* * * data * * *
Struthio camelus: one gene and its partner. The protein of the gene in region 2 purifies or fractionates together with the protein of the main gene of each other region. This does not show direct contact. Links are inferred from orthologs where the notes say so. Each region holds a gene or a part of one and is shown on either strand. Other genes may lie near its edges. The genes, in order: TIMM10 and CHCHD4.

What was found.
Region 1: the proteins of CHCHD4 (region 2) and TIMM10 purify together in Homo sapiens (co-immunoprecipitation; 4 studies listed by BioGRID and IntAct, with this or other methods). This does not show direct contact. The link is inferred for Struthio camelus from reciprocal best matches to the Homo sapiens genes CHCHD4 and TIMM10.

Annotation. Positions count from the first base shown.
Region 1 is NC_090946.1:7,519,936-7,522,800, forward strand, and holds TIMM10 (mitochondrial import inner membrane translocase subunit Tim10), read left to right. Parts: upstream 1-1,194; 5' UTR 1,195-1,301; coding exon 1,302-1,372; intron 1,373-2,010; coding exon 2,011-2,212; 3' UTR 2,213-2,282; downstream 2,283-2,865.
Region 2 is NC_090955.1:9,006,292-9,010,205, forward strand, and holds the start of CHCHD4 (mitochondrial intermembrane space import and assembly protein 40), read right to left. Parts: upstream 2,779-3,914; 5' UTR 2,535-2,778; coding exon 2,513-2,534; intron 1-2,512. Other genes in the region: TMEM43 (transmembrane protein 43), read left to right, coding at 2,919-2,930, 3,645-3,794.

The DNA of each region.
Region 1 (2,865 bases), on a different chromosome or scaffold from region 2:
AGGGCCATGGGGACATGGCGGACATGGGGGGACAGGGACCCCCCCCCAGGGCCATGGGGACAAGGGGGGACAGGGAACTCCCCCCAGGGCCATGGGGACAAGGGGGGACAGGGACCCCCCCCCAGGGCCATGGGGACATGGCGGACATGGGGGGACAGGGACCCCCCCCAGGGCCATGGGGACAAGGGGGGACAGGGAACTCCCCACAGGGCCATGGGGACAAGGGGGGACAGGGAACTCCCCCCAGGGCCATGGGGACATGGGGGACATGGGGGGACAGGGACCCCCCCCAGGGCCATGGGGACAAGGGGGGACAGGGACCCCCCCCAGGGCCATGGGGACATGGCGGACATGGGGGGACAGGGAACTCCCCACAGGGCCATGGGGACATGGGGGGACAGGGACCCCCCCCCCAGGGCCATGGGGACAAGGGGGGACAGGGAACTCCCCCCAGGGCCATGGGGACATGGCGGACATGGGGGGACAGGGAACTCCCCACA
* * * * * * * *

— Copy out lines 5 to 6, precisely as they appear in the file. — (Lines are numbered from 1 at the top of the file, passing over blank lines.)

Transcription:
Region 1 is NC_090946.1:7,519,936-7,522,800, forward strand, and holds TIMM10 (mitochondrial import inner membrane translocase subunit Tim10), read left to right. Parts: upstream 1-1,194; 5' UTR 1,195-1,301; coding exon 1,302-1,372; intron 1,373-2,010; coding exon 2,011-2,212; 3' UTR 2,213-2,282; downstream 2,283-2,865.
Region 2 is NC_090955.1:9,006,292-9,010,205, forward strand, and holds the start of CHCHD4 (mitochondrial intermembrane space import and assembly protein 40), read right to left. Parts: upstream 2,779-3,914; 5' UTR 2,535-2,778; coding exon 2,513-2,534; intron 1-2,512. Other genes in the region: TMEM43 (transmembrane protein 43), read left to right, coding at 2,919-2,930, 3,645-3,794.